Appendix: Rio 2005 - An Account Of Rio Tinto's May 2005 London Annual General MeetingPublished by MAC on 2005-05-15
Paul Skinner (chair) started the meeting after the now obligatory multi-media feel-good experience on the screens by noting that profits were up to US$2.2 billion. Earnings had increased by over 60%, thanks to high commodity prices with China a major factor - but based on the quality of their project portfolio. Cash flow was up 428%, another record. Dividends were up 20% to 77 cents per share. As such they are planning to buy back shares in Australia.
Aside from these marvellous figures there must also be a commitment to sustainable development, said Skinner. More needs to be done, but they are satisfied with the growth.
According to the CEO, Leigh Clifford, decentralised working was improving. Three new Australian projects would be coming on-line, 15 projects are undergoing development studies, 10 developments are in the pipeline. These include the Resolution mine in the US, and iron ore mining in Guinea. The company is still involved in Freeport, although it sold its shares for 882 M$ in 2004.
Health, safety, communities & environment were still a priority. Two "incidents" happened at Ranger that were unacceptable. However action had been taken and 3 Australian audits were satisfactorily completed.
As the new directors were voted in, a woman Partizans sharehodler noted that Vivienne Cox was the first female director on the board This was a small step. According to another shareholder this meant there was 7% female board representation, up from 0%. He also noted that, With Cox on board the average age dropped too.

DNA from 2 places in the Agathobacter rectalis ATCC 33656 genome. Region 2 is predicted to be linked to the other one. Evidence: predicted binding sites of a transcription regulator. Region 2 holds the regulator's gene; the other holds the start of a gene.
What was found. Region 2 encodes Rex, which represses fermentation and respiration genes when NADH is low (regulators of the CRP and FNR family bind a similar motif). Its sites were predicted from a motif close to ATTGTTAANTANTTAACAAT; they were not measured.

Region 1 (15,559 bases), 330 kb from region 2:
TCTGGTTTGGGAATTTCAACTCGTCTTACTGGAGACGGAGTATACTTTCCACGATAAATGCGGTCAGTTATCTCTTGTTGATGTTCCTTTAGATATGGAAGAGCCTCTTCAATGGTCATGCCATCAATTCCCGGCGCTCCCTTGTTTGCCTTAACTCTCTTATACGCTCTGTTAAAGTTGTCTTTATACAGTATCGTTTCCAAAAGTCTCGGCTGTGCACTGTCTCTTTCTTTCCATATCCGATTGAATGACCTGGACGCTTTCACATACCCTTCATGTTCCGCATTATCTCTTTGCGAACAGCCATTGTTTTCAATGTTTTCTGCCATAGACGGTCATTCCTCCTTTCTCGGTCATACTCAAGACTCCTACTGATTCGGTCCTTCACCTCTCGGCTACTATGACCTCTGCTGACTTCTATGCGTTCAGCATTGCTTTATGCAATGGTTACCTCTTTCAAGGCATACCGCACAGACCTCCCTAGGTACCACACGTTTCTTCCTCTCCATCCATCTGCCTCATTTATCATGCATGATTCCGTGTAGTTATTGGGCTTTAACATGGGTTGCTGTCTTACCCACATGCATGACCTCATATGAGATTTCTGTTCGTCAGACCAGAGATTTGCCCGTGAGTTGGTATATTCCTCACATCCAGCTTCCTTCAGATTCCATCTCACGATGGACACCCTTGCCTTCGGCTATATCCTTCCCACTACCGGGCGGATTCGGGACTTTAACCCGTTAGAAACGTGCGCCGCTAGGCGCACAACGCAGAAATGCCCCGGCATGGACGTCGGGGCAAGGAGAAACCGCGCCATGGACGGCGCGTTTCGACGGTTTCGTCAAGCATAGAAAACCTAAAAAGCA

The China question(s)
Finally we got to the annual report & financial statements. The first questioner asked why so many non-core businesses were being sold when prices are so high? And what about the court action on joint venture with China Steel. Also former chair, Robert Wilson (who was sitting a couple of rows behind me & had a good laugh over this) had said in 2003 that he expected the price of copper to drop but it had gone the other way.
Skinner noted Rio Tinto wanted to dispose of assets when the proceeds were high because it would be difficult to sell some of them in less favourable times. Action had to be taken against China Steel to protect RT customers in China. Commodity markets have high volatility - there is now high demand & one central reason for this has been the historic under-investment with commodities a low priority. Now China is increasing demand (20-50% of global demand for Rio's products comes from China) it is likely this bull situation will continue at least in short term.
Another shareholder asked about plans for the abandoned Panguna mine at Bougainville. Skinner said there were no plans to reopen the mine. Why not,the shareholder continued, if copper prices were so high? Leigh Clifford gave a brief account of why the mine closed (rebellion in 1989 - but he didn't say it was because of the mine itself); his understanding was that most of the infrastructure has gone because it has wasted/withered away. Also not got peace finalised - Bougainville Copper will be seeking to look after all shareholders interests.
On the breach